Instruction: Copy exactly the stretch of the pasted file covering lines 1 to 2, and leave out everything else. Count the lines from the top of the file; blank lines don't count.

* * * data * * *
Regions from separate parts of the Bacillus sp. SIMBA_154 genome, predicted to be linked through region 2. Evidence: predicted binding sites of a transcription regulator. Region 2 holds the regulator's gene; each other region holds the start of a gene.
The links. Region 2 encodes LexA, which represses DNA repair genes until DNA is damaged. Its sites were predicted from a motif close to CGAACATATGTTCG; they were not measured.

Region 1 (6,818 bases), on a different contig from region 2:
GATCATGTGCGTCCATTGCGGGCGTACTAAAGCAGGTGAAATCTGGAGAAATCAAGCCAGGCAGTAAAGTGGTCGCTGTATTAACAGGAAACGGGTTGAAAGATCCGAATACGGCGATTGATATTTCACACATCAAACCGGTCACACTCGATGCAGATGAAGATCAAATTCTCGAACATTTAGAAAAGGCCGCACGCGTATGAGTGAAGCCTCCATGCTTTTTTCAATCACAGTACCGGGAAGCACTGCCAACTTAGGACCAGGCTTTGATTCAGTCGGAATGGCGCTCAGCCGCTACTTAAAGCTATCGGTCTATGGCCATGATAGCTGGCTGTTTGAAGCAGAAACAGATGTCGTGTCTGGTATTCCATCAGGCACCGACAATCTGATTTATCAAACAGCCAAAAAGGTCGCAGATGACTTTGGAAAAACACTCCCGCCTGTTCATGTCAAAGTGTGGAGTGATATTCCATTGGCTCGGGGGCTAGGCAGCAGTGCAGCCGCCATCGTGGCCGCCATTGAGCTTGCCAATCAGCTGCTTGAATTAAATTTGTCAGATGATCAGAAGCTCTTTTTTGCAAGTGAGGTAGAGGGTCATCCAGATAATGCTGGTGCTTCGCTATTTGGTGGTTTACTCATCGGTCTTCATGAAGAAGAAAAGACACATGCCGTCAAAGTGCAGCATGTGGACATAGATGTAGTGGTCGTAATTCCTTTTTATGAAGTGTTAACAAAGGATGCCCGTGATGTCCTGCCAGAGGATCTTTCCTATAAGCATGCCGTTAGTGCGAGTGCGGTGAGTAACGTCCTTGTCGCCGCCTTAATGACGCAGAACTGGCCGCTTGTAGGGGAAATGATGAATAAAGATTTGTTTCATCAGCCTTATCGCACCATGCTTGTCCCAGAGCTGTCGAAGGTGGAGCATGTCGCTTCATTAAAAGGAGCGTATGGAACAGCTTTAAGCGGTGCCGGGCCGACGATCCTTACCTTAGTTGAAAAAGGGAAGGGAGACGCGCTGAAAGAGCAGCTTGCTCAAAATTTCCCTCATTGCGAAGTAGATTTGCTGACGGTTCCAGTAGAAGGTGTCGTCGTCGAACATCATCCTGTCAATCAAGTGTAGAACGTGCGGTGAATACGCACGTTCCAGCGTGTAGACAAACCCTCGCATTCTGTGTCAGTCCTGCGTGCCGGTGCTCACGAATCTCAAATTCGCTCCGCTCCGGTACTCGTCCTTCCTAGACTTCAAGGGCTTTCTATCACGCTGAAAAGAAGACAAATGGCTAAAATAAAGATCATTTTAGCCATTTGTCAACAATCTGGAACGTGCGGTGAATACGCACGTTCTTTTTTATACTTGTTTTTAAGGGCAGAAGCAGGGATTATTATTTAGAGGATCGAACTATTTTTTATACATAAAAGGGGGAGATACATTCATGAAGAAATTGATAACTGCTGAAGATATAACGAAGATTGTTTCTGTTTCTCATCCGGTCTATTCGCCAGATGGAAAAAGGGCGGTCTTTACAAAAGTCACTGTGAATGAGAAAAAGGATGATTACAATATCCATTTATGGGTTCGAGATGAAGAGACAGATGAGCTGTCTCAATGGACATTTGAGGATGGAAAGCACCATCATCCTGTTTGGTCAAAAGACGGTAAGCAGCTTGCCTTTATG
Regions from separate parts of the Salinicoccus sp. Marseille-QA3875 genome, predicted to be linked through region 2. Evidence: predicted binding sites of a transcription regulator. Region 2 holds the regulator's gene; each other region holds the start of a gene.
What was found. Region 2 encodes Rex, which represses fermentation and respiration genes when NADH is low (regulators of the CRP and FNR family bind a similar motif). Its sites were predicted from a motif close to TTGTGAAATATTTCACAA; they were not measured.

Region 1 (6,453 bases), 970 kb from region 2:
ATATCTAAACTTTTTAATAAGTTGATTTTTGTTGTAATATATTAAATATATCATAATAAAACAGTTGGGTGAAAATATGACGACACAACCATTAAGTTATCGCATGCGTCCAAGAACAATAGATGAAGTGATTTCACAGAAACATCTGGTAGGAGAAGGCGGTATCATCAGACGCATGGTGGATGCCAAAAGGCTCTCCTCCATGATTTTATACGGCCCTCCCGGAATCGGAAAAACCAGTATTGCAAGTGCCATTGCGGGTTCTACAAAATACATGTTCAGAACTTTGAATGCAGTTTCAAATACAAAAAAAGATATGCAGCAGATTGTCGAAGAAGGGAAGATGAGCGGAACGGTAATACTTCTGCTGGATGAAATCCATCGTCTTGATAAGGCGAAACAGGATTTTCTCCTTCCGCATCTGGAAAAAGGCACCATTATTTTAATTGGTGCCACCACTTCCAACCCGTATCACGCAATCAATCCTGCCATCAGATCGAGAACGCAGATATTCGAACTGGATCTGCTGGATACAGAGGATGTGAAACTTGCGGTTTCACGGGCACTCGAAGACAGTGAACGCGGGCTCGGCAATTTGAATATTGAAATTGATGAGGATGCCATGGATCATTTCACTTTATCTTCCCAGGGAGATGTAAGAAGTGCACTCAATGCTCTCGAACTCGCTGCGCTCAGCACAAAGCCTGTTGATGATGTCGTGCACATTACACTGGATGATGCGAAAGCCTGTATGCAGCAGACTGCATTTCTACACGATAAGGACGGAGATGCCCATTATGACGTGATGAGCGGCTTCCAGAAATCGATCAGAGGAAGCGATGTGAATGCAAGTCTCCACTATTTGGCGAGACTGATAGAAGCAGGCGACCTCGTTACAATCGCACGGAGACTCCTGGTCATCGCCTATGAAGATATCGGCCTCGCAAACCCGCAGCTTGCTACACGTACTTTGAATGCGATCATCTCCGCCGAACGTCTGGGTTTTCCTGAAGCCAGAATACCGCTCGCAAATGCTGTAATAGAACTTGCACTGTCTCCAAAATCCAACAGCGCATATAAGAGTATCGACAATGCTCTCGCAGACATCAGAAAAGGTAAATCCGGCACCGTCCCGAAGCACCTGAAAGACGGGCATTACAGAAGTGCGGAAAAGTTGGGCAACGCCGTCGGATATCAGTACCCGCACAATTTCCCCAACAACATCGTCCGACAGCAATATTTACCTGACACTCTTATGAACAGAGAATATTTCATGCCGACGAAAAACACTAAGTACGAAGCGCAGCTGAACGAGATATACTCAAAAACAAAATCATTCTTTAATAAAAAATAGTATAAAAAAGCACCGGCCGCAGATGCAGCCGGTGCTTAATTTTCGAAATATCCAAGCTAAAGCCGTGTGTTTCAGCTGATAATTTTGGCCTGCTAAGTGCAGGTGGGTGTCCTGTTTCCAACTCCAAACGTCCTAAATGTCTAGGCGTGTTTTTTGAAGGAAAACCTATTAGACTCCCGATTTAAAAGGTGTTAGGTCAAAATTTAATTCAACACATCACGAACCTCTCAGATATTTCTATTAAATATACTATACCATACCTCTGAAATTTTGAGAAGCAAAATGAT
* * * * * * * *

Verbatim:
Regions from separate parts of the Bacillus sp. SIMBA_154 genome, predicted to be linked through region 2. Evidence: predicted binding sites of a transcription regulator. Region 2 holds the regulator's gene; each other region holds the start of a gene.
The links. Region 2 encodes LexA, which represses DNA repair genes until DNA is damaged. Its sites were predicted from a motif close to CGAACATATGTTCG; they were not measured.